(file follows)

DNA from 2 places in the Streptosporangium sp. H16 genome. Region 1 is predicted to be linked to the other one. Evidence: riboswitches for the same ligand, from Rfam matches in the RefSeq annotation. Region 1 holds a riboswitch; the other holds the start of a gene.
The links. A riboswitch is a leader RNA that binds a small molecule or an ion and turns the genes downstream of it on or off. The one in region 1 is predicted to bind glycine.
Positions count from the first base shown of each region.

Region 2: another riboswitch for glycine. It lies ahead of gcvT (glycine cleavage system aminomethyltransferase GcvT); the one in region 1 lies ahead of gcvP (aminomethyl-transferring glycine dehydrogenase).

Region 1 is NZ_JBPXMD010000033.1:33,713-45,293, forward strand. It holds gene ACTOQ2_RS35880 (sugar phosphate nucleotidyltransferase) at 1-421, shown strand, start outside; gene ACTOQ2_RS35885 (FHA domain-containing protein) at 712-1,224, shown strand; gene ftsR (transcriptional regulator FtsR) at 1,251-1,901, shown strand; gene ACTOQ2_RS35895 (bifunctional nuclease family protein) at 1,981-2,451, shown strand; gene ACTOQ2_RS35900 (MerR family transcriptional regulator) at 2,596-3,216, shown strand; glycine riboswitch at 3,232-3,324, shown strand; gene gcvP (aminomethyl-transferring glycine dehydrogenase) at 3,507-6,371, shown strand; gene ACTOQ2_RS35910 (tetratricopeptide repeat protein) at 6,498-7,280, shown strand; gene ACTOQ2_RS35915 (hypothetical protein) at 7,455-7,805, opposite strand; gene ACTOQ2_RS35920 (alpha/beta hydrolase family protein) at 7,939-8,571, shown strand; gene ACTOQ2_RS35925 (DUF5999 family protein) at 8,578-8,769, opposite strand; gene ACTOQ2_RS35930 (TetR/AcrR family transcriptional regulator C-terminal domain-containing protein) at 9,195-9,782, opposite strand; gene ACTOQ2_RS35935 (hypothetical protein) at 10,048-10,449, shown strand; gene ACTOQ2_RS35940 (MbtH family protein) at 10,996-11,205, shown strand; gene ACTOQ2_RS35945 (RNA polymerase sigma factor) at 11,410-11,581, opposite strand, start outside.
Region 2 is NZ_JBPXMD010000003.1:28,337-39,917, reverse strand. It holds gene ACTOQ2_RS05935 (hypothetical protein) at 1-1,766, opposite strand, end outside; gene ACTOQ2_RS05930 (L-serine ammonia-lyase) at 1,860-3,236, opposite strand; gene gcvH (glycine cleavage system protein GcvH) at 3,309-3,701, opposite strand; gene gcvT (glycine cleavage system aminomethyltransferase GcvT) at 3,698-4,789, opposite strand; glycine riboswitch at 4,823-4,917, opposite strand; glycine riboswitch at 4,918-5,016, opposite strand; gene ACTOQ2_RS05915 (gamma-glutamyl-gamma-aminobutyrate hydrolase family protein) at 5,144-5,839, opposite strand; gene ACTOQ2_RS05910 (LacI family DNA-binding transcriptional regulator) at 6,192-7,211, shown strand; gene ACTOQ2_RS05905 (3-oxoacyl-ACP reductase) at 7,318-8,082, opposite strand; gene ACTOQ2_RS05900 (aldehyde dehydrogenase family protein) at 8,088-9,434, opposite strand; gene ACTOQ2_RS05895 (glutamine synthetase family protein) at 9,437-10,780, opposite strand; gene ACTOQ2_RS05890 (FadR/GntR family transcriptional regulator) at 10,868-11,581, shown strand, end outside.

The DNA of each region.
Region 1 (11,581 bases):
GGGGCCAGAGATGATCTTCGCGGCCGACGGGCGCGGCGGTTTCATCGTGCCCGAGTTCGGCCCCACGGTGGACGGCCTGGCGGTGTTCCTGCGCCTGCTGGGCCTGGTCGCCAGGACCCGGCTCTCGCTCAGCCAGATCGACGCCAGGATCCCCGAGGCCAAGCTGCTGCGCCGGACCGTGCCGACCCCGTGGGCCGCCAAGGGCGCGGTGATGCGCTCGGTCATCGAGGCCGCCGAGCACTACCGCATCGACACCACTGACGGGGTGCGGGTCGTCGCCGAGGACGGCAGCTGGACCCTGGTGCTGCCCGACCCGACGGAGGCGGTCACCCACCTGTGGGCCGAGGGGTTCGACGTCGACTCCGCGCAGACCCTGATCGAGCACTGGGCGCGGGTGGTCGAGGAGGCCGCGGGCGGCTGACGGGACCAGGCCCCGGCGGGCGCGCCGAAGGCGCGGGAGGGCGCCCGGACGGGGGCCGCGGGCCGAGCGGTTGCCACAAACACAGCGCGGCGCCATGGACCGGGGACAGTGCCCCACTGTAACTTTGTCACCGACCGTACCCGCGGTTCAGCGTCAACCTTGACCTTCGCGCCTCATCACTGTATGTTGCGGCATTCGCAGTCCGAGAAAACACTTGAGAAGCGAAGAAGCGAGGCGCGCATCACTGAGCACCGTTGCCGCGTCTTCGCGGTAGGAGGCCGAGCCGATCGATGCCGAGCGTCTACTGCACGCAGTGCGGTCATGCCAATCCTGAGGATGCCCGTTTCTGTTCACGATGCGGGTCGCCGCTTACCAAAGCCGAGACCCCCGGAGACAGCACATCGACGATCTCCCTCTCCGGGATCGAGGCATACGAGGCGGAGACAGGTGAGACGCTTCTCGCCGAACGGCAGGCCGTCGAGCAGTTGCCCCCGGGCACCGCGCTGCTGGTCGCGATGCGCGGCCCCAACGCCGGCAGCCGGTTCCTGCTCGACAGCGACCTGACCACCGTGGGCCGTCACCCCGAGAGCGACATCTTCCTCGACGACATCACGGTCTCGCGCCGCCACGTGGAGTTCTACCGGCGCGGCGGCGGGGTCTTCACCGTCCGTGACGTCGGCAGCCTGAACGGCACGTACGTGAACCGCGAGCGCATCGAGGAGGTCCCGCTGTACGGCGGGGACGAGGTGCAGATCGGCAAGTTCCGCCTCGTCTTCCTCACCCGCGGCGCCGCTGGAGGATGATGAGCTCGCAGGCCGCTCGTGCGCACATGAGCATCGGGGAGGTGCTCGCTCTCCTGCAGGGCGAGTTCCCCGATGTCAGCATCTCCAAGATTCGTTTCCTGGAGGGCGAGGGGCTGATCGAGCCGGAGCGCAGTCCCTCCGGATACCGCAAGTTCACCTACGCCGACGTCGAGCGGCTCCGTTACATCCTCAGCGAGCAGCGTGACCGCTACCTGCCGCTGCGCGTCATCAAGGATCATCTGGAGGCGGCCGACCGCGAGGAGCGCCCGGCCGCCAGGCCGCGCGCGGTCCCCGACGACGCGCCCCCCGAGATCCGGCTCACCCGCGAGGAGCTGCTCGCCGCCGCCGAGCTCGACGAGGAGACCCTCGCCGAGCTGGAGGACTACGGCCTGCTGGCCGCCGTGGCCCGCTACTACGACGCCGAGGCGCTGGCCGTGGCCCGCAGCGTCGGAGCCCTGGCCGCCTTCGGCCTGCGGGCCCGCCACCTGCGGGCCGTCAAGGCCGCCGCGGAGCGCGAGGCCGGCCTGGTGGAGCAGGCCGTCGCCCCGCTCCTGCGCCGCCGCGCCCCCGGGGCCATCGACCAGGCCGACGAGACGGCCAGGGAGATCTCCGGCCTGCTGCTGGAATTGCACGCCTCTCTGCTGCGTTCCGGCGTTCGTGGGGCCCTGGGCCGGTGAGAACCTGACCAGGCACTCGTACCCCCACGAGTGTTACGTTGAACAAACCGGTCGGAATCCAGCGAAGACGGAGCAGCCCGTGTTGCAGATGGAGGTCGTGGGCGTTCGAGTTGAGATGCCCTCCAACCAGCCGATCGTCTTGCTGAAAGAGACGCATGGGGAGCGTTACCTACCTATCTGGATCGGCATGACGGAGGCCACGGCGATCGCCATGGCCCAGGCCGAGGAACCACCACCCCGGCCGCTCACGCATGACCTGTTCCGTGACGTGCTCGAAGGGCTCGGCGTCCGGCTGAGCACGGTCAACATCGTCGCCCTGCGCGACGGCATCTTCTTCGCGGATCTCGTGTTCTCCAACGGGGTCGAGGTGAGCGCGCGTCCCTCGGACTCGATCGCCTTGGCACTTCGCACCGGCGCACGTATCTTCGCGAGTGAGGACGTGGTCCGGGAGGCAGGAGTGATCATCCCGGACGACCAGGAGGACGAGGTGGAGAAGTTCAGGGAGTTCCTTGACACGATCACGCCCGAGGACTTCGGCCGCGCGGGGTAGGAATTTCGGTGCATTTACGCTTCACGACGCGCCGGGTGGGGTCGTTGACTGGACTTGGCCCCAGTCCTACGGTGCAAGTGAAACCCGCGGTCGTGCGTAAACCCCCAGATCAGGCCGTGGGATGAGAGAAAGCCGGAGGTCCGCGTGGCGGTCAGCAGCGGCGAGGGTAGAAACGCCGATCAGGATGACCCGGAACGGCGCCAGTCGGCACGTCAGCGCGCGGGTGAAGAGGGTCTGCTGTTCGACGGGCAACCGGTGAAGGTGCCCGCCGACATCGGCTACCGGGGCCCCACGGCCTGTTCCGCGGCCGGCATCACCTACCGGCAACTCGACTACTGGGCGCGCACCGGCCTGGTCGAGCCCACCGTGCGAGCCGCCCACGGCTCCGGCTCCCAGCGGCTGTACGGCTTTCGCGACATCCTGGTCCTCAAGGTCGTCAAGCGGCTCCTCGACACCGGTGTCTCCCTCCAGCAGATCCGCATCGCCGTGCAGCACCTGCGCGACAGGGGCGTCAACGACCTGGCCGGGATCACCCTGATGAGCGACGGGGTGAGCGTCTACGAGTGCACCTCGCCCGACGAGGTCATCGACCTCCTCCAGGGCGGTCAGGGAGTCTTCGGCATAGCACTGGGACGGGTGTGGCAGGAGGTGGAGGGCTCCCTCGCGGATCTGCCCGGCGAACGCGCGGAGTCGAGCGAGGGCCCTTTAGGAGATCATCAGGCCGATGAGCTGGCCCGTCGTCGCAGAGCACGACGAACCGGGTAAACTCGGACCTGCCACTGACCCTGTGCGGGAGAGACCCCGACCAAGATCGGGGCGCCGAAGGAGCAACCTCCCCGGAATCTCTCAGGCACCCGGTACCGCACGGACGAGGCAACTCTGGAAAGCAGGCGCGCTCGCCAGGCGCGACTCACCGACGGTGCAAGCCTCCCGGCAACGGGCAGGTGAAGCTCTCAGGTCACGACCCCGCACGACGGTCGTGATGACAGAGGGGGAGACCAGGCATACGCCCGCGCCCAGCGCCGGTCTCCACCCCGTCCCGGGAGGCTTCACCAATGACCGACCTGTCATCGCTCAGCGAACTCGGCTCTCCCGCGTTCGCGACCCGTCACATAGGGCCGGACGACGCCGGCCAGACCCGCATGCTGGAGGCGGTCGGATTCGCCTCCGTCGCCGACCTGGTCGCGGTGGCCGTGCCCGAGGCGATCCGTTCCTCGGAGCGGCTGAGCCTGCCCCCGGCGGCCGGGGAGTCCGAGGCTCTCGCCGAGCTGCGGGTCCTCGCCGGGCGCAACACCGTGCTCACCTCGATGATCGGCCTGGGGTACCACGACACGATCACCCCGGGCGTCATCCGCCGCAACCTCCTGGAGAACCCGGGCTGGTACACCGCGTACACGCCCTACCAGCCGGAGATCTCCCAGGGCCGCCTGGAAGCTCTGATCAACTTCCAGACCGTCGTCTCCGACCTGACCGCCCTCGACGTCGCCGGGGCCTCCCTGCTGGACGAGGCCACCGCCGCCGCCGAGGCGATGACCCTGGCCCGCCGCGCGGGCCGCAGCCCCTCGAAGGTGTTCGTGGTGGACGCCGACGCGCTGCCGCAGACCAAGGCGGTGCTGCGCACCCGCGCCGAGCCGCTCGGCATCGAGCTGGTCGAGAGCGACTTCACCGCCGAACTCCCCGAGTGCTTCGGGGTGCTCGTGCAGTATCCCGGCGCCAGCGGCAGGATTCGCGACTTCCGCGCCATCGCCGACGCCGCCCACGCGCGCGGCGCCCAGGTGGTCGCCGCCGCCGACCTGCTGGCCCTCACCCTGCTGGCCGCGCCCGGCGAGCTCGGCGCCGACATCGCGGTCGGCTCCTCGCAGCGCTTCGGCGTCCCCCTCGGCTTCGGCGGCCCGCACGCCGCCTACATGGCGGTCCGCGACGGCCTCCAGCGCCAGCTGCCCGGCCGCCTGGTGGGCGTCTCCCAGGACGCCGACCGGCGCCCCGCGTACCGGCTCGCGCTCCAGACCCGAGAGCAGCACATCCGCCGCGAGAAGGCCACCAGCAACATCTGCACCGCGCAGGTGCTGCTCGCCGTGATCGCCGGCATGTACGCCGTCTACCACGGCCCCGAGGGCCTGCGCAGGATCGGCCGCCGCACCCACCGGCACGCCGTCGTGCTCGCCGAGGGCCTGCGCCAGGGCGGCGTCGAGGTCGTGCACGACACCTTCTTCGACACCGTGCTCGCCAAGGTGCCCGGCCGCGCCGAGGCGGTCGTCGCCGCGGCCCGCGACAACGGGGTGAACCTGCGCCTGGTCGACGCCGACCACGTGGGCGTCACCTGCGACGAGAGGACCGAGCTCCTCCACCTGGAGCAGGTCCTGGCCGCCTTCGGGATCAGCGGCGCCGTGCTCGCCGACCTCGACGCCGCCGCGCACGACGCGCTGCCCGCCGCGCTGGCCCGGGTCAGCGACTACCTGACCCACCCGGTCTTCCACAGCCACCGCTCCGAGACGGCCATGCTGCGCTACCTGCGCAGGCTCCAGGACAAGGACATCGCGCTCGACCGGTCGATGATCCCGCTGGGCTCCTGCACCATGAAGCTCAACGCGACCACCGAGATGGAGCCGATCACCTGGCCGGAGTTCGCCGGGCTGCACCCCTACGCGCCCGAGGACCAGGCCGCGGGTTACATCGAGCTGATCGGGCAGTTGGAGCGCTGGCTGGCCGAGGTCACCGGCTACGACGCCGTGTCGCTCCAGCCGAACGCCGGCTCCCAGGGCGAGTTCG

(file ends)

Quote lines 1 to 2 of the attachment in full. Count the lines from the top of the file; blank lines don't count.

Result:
DNA from 2 places in the Streptosporangium sp. H16 genome. Region 1 is predicted to be linked to the other one. Evidence: riboswitches for the same ligand, from Rfam matches in the RefSeq annotation. Region 1 holds a riboswitch; the other holds the start of a gene.
The links. A riboswitch is a leader RNA that binds a small molecule or an ion and turns the genes downstream of it on or off. The one in region 1 is predicted to bind glycine.